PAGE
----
3. Either English or Dutch would be used in the courts until the 1st of January 1827, after that date all judicial proceedings would be in English.

The proclamation caused a great deal of dissatisfaction among the Dutch section of the population who were in the great majority and many of whom were unilingual.

1823 Work on the first lighthouse is completed at Green Point.

The first printed press – Apart from the press that produced the Government Gazette in the Castle, the only other presses in the Colony at this time were those that were operated at the distant mission stations. In February, 1823, the Reverend Abraham Faure, a clergyman of the Dutch Reformed Church, and Mr. Thomas Pringle, the poet and deputy public librarian who had come to the Colony with the 1820 settlers, submitted a prospectus to the Governor for a monthly magazine which they proposed to publish alternately in Dutch and English.

The infant press immediately proved itself a source of trouble to the autocrat Somerset.

John Fairbain (1794-1864) Journalist and politician, and editor of the Cape Colony’s first newspaper, The South African Commercial Advertiser. He resists attempts by the governor Lord Charles Somerset to censor the newspaper.

1825 13th of October The first steamship to visit the Cape arrive in Table Bay. She is the Enterprise of 500 tons. Shops and schools are closed for the day, and a salute is fired from the Castle.

1825 Dr Andrew Smith establishes the SA Museum.

1826 5th of March, Lord Charles Somerset leaves the Colony.

1826 July, Dr James Barry safely delivers a baby by Caesarean operation: the first time this operation was ever performed in South Africa. He was a regimental surgeon in the British army who earned the promotion to become Medical Inspector for the Cape Colony. He had a smooth face and high-pitched voice, though there was no doubt about his skill as a doctor.

1827 October, The foundation stone of the St. Andrew’s Presbyterian Church in Somerset Road is laid.

1828 9th of September Lieutenant-General Sir Lowry Cole is sworn in as Governor and Commander-in-Chief of the Colony of the Cape

1828 English become the only official language of the Colony. Important notices still appeared in the Government Gazette in both languages.

1829 1st of October The South African College opens, with an enrolment of some one hundred students. The opening takes place in the Groote Kerk, but the college itself is situated in rooms in the South African Orphanage, at the upper end of Long Street. It remained until its own building was erected in 1841 at the top of Government Avenue, adjoining the Lion Gates. It lies concealed behind the old white wall of the Company’s park for beasts of prey. It is called the Egyptian Building, and has remained unchanged throughout the years. Apart from the Gymnasium in Paarl, it is the only building in South Africa with this particular style of architecture.

1830 23rd April The Governor, Sir Lowry Cole, lay the foundation stone of the St George’s Cathedral, on St. George’s Day (Patron Saint of England). To mark the event Berg Street is renamed St. George’s Street. It is designed by John Skirrow and built by Herman Schutte. In order the fit into allocated ground, the Colonial Secretary, Colonel Bell, had altered the plan, by making the building longer and omitting the porches. It building was completed at the end of 1834.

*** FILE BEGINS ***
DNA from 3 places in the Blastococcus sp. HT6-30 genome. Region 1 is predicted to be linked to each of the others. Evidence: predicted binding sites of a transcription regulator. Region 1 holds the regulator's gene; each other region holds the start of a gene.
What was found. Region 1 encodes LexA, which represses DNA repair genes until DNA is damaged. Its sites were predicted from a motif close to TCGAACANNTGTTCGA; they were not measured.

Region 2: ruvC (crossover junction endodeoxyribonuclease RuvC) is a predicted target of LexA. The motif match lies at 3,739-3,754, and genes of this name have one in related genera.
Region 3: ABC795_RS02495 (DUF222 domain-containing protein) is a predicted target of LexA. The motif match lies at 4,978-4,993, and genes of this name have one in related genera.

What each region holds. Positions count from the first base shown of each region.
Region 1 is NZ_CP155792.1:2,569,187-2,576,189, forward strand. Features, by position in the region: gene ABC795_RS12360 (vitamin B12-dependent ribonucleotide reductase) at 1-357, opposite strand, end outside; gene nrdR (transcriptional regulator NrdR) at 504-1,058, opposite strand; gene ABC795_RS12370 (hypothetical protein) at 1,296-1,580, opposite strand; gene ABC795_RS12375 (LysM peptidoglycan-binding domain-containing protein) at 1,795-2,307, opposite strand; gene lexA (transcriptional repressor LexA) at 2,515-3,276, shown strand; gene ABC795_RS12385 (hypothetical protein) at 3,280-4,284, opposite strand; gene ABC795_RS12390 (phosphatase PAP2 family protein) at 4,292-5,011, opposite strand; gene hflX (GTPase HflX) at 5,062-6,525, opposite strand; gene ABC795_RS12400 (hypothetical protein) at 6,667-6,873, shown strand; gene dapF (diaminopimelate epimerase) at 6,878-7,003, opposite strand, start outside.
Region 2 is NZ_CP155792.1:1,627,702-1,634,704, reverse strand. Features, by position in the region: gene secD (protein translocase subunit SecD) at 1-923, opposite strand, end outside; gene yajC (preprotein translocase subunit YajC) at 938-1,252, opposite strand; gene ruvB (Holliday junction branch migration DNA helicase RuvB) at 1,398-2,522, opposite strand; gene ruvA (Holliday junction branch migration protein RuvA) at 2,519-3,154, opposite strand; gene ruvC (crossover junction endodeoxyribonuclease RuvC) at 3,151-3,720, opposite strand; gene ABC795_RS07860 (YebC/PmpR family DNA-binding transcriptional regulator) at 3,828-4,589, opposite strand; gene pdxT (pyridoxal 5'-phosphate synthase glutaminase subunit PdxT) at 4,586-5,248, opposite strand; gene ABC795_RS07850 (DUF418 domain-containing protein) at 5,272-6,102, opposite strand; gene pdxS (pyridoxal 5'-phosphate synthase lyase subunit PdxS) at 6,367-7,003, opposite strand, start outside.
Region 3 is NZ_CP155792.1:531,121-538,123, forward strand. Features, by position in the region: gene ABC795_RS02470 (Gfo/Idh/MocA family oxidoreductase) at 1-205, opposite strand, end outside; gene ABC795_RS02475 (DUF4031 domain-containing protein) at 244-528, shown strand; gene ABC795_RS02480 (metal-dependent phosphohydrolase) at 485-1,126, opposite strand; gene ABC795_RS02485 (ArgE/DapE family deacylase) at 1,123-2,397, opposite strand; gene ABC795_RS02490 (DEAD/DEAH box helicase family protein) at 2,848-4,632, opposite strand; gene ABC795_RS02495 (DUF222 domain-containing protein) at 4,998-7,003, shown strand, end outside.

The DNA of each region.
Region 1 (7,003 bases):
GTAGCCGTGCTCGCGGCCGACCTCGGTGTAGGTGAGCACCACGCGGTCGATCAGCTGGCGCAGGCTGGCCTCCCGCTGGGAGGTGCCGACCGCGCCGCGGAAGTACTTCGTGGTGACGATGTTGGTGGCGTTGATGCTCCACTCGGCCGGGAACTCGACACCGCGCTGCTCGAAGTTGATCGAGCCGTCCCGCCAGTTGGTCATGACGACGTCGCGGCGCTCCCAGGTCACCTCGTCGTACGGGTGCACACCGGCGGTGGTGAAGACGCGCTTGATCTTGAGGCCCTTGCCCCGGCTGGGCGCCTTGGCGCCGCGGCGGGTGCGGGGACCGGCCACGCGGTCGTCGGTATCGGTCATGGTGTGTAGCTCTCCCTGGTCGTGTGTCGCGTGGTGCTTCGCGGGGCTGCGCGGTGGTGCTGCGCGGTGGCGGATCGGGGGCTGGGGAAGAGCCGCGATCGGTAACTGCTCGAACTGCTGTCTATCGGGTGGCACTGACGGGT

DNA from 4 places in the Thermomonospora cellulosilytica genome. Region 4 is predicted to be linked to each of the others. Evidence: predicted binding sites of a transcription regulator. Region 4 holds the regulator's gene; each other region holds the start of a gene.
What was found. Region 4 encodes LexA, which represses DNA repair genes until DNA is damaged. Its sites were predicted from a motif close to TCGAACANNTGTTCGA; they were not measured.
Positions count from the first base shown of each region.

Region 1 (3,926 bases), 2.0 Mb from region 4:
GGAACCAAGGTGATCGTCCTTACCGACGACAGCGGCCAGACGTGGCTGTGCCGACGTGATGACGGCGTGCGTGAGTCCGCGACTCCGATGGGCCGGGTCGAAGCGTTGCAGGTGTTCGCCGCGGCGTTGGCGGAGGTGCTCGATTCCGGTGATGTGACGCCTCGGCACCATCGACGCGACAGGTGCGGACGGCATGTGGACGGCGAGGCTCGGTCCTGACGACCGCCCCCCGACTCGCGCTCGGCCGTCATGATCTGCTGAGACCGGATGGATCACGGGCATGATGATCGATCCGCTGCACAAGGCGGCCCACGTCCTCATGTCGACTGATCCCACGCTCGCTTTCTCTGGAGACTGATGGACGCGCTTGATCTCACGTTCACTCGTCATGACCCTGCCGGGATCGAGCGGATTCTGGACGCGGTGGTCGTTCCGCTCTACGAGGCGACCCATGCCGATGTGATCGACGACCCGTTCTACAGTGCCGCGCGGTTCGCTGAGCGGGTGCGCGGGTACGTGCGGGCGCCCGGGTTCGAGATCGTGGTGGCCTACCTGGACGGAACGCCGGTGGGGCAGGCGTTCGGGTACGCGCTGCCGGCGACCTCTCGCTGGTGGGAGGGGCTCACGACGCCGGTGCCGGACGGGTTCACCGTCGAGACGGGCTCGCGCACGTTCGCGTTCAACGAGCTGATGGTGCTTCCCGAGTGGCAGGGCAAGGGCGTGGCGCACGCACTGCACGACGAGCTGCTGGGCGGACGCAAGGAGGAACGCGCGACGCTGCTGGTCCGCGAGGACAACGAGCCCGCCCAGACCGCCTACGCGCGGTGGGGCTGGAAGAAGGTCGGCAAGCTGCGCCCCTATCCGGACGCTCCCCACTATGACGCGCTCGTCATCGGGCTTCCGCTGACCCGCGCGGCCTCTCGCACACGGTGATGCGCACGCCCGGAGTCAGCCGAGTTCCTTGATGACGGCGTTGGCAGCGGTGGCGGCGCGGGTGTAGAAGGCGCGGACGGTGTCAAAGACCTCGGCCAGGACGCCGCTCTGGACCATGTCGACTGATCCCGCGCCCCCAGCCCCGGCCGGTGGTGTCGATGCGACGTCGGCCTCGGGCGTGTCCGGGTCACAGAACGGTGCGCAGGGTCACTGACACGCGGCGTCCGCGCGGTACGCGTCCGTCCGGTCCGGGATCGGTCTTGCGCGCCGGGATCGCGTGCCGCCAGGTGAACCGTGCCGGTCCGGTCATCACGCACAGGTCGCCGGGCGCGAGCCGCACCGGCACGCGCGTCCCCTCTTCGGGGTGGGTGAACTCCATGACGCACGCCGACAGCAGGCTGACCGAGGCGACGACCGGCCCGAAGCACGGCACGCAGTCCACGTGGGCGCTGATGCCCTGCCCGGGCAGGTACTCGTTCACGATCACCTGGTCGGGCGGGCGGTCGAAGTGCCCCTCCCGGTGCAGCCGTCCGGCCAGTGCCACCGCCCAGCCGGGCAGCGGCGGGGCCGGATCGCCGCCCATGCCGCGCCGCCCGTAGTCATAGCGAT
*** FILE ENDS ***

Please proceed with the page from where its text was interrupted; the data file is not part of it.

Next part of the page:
1830 Sir Lowry’s Pass, over the Hottentots-Holland Mountains, is completed. This greatly improved communications between the town and the interior.

1830 Business premises and houses are given numbers.

1830’s A number of overseas insurance companies establish agencies in Cape Town and four local fire and life offices are also founded here.

1831 April, Oil lamps, provided and maintained at the expense of the householders, are installed in St. George’s Street. Soon thereafter, similar installations were effected on the Heerengracht. The majority of the people, and particularly the more well to do whose residences were in the Gardens and who seldom ventured out after dark, still thought street lighting to be unnecessary.

1831 The Cape of Good Hope Savings Bank open its doors.

1832 10th of August 1832 Sir Lowry Cole retire and embark for England.

Mid 1820 & mid1830 About two hundred and twenty-five merchant vessels visited Table Bay annually. The need for a substantial pier had often been discussed. At the time the only construction that led into the bay was the jetty that was built by Jan van Riebeeck. It was too far to leeward in winter gales for boats to reach anchored ships, whose anchor cables were in danger of parting. When, in July, 1831, six vessels were driven ashore with a loss of cargo valued at £40,000, the Government began the construction of a stone pier at the foot of Bree Street. Work was suspended on the instructions of the Secretary of State, who deemed the existing colonial revenues to be insufficient to warrant further expenditure of this nature. In the meantime, several large warehouses had been constructed in the vicinity in anticipation of its becoming a centre of loading and off-loading. This led to the area gradually developing into the mercantile centre of the town.